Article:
1. The Trust Horizon.  I’ve heard no one else use this concept, and it’s more than interesting, because I believe that these days, trust is a fast disappearing commodity as people become more and more disjoined.  More to the point, if you’re going to start a revolution, something I say all the time, you need to know you can trust those you are revolting with, and they need to know they can trust you.  Which more than likely explains the lack of a revolution so far…….
    And yet, we – well, some of us! – trust financial and government institutions to do the right thing by us…
  2. The great collateral grab by the filthy rich is already underway; this involves the disappearance of a lot of virtual value, happening in Greece right now where ports, railways, islands, and beaches, and even the Parthenon are being sold off….  the Greeks will soon own very little of their country and will end up being renters.
  3. We’re going to see falling prices; unfortunately, it doesn’t mean things will become more affordable.  If the amount of money in your pocket disappears faster than prices come down, you’re going to find things difficult.
  4. Places that had bubbles burst significantly, like Iceland, Ireland, Spain, looked very much like Australia before their bubbles burst…..
  5. Local government may end up being the only level at which governance will still work because of the trust horizon.  Nicole even suggest a coup of sorts by standing in local elections to change the rules to allow more people to become self sufficient, something I have had personal experience with here as you would not believe the stupid rules that are in place to stop you from disconnecting from the Matrix……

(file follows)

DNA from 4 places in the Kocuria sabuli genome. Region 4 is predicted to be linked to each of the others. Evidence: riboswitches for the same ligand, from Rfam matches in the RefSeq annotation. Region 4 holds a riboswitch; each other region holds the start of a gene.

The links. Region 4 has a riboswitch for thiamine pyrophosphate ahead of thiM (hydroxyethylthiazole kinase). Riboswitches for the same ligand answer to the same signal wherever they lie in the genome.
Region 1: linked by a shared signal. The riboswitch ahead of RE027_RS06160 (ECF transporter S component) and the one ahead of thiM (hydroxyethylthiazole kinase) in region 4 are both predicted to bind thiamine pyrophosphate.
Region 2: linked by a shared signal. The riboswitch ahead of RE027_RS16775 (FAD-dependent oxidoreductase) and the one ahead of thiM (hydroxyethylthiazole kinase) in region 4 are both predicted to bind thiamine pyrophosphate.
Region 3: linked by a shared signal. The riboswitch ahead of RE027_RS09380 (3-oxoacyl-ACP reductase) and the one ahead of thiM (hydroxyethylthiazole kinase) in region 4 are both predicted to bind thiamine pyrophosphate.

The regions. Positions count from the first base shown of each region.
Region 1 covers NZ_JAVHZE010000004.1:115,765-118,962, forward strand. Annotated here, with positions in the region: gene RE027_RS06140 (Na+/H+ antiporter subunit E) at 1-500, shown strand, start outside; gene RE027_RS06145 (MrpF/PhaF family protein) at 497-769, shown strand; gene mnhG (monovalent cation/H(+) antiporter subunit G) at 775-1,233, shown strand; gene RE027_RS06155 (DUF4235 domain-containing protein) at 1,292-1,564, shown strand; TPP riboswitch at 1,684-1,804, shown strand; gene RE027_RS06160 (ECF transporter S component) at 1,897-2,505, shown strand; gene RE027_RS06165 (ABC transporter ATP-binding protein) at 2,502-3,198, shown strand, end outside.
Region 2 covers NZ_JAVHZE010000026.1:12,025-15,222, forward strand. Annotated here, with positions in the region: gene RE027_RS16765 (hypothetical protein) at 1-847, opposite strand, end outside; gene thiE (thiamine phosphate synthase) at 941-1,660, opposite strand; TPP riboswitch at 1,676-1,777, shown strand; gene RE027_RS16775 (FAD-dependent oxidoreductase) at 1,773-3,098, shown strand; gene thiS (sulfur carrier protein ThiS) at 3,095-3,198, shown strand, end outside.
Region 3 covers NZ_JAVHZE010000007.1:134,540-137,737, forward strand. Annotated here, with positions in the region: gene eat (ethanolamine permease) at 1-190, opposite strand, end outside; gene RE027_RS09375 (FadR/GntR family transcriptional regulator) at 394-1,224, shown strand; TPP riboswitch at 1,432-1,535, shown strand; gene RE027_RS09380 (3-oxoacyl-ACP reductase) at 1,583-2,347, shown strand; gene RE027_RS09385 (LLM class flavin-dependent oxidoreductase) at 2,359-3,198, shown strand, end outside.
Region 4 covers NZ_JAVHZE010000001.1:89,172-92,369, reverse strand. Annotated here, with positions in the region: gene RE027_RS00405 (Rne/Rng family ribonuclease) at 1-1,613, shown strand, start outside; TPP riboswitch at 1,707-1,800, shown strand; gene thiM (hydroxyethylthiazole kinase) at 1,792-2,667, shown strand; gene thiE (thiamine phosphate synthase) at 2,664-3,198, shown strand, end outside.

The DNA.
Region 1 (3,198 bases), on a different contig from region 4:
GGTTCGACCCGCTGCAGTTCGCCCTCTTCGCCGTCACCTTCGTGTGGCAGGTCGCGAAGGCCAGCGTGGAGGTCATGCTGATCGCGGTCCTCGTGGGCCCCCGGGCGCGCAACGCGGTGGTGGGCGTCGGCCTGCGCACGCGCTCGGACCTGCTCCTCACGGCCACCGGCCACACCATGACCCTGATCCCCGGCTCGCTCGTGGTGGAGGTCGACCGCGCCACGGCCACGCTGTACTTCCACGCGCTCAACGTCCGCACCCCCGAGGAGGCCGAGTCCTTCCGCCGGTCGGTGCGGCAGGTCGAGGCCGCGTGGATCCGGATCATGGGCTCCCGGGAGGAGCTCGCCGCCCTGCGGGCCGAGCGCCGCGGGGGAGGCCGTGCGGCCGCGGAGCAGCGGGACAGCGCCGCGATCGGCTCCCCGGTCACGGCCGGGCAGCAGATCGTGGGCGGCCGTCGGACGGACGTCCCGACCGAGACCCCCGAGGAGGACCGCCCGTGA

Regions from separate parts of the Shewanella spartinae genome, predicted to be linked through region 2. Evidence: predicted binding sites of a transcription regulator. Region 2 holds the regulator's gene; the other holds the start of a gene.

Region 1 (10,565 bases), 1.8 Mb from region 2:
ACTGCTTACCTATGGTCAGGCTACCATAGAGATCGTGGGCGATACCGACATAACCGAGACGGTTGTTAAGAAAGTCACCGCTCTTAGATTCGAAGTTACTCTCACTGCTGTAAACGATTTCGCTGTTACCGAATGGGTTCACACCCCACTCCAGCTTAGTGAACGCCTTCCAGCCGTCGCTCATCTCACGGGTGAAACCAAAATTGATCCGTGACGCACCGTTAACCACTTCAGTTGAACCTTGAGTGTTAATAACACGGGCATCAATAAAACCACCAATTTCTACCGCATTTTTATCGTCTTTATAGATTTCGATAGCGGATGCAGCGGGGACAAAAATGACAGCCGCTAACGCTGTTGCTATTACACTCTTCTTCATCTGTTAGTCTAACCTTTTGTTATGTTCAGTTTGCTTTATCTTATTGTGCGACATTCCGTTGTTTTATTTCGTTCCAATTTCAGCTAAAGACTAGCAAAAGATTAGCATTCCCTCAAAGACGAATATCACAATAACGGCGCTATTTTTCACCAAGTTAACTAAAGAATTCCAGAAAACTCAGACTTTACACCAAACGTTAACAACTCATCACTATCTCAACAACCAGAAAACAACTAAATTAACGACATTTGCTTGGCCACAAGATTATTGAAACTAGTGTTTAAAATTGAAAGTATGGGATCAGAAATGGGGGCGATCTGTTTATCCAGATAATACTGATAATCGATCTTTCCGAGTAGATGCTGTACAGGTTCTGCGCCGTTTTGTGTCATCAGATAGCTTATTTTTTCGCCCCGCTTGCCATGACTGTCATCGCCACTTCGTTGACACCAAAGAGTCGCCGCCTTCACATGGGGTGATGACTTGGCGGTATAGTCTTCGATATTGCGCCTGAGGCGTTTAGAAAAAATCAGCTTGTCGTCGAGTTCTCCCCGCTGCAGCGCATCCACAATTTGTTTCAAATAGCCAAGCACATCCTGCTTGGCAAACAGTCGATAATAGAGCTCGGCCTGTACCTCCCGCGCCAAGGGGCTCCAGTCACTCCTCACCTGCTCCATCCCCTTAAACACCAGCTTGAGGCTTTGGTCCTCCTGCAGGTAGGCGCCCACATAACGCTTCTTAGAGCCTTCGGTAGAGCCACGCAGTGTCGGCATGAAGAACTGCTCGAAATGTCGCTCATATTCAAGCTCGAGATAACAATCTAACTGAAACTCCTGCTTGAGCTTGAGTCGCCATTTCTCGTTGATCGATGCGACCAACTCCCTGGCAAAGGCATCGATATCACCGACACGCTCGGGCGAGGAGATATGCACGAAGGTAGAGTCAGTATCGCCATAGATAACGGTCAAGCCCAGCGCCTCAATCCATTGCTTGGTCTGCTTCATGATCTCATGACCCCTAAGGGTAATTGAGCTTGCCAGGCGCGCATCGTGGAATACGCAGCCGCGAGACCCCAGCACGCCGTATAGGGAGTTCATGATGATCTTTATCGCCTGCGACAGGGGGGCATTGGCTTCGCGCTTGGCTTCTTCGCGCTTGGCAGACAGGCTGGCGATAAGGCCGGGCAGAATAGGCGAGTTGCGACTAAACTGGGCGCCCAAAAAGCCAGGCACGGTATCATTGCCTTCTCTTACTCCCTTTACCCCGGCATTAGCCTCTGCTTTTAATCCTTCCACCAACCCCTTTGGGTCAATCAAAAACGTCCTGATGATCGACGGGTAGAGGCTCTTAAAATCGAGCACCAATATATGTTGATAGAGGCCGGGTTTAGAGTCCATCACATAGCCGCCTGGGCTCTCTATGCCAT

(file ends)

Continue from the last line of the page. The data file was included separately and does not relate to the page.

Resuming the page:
6. Australia’s business plan is utterly reliant on what’s happening in China, and that makes us very vulnerable.  China has already overbuilt infrastructure, and it has also stockpiled huge amounts of everything and could stop buying our resources at very short notice……  China’s economy is the biggest ponzi scheme on the face of the planet.
  7. If Energy Profit Ratio falls by a factor of ten (as it is doing…) then gross production needs to rise by a factor of ten just to keep you in the same place.  Gross production is however flat to falling.  When BOTH energy profit ratio AND production fall simultaneously, that means a serious energy crunch.  This will lower our levels of complexity substantially, and our lives will have to simplify…
  8. Dependency equals vulnerability, replace brittleness with resilience.  We have to decentralise everything…….  from money supply, to control over the essentials of your very existence, the future belongs to the adaptable.  Local grassroots initiatives will not give us Business as Usual which is a phenomenon caused by cheap energy and credit which are both going to disappear……

If you’ve never heard Nicole speak, you will relish this presentation.  Enjoy.

The Anthropocene: It’s Not All About Us

15 05 2014

heinbergA guest post from my friend Richard Heinberg, originally published as MuseLetter #264 in May 2014.  This is a long but important essay. I recommend a large cup of your favourite poison, and a biscuit or two….  Enjoy!

Download printable PDF version here (PDF, 126 KB)


Time to celebrate! Woo-hoo! It’s official: we humans have started a new geological epoch—the Anthropocene. Who’d have thought that just one species among millions might be capable of such an amazing accomplishment?

Let’s wait to stock up on party favours, though. After all, the Anthropocene could be rather bleak. The reason our epoch has acquired a new name is that future geologists will be able to spot a fundamental discontinuity in the rock strata that document our little slice of time in Earth’s multi-billion year pageant. This discontinuity will be traceable to the results of human presence. Think climate change, ocean acidification, and mass extinction.